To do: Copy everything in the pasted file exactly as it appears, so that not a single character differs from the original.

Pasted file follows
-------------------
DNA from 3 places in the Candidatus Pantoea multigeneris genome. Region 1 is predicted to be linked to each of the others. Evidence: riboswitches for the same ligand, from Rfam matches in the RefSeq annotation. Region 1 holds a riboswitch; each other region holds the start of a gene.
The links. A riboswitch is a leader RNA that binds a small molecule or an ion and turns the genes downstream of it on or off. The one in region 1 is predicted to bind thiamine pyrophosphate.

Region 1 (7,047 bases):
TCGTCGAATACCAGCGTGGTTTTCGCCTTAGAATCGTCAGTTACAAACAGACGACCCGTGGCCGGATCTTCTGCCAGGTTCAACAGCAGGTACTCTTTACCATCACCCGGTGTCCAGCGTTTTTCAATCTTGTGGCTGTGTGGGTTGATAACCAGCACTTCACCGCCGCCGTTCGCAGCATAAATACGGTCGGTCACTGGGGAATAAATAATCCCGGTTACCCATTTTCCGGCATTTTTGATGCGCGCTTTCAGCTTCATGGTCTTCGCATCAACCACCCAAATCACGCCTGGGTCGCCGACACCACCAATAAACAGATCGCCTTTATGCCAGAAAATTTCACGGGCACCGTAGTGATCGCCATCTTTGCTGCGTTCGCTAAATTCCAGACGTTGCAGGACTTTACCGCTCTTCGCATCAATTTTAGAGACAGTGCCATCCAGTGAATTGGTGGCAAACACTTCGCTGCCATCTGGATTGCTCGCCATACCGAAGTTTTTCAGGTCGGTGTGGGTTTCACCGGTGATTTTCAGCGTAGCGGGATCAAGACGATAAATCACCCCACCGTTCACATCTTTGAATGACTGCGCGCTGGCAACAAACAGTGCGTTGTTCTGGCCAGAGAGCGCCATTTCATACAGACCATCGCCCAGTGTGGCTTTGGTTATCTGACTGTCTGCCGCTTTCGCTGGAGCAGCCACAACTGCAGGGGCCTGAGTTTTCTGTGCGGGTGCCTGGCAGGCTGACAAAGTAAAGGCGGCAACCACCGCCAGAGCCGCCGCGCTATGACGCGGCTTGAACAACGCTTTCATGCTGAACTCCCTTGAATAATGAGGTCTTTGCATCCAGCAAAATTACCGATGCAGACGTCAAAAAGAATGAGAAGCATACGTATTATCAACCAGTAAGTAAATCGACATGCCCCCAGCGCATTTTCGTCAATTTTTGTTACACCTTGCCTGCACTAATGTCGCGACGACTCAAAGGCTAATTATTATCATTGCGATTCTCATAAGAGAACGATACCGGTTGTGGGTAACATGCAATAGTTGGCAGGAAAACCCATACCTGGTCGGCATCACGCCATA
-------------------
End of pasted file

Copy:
DNA from 3 places in the Candidatus Pantoea multigeneris genome. Region 1 is predicted to be linked to each of the others. Evidence: riboswitches for the same ligand, from Rfam matches in the RefSeq annotation. Region 1 holds a riboswitch; each other region holds the start of a gene.
The links. A riboswitch is a leader RNA that binds a small molecule or an ion and turns the genes downstream of it on or off. The one in region 1 is predicted to bind thiamine pyrophosphate.

Region 1 (7,047 bases):
TCGTCGAATACCAGCGTGGTTTTCGCCTTAGAATCGTCAGTTACAAACAGACGACCCGTGGCCGGATCTTCTGCCAGGTTCAACAGCAGGTACTCTTTACCATCACCCGGTGTCCAGCGTTTTTCAATCTTGTGGCTGTGTGGGTTGATAACCAGCACTTCACCGCCGCCGTTCGCAGCATAAATACGGTCGGTCACTGGGGAATAAATAATCCCGGTTACCCATTTTCCGGCATTTTTGATGCGCGCTTTCAGCTTCATGGTCTTCGCATCAACCACCCAAATCACGCCTGGGTCGCCGACACCACCAATAAACAGATCGCCTTTATGCCAGAAAATTTCACGGGCACCGTAGTGATCGCCATCTTTGCTGCGTTCGCTAAATTCCAGACGTTGCAGGACTTTACCGCTCTTCGCATCAATTTTAGAGACAGTGCCATCCAGTGAATTGGTGGCAAACACTTCGCTGCCATCTGGATTGCTCGCCATACCGAAGTTTTTCAGGTCGGTGTGGGTTTCACCGGTGATTTTCAGCGTAGCGGGATCAAGACGATAAATCACCCCACCGTTCACATCTTTGAATGACTGCGCGCTGGCAACAAACAGTGCGTTGTTCTGGCCAGAGAGCGCCATTTCATACAGACCATCGCCCAGTGTGGCTTTGGTTATCTGACTGTCTGCCGCTTTCGCTGGAGCAGCCACAACTGCAGGGGCCTGAGTTTTCTGTGCGGGTGCCTGGCAGGCTGACAAAGTAAAGGCGGCAACCACCGCCAGAGCCGCCGCGCTATGACGCGGCTTGAACAACGCTTTCATGCTGAACTCCCTTGAATAATGAGGTCTTTGCATCCAGCAAAATTACCGATGCAGACGTCAAAAAGAATGAGAAGCATACGTATTATCAACCAGTAAGTAAATCGACATGCCCCCAGCGCATTTTCGTCAATTTTTGTTACACCTTGCCTGCACTAATGTCGCGACGACTCAAAGGCTAATTATTATCATTGCGATTCTCATAAGAGAACGATACCGGTTGTGGGTAACATGCAATAGTTGGCAGGAAAACCCATACCTGGTCGGCATCACGCCATA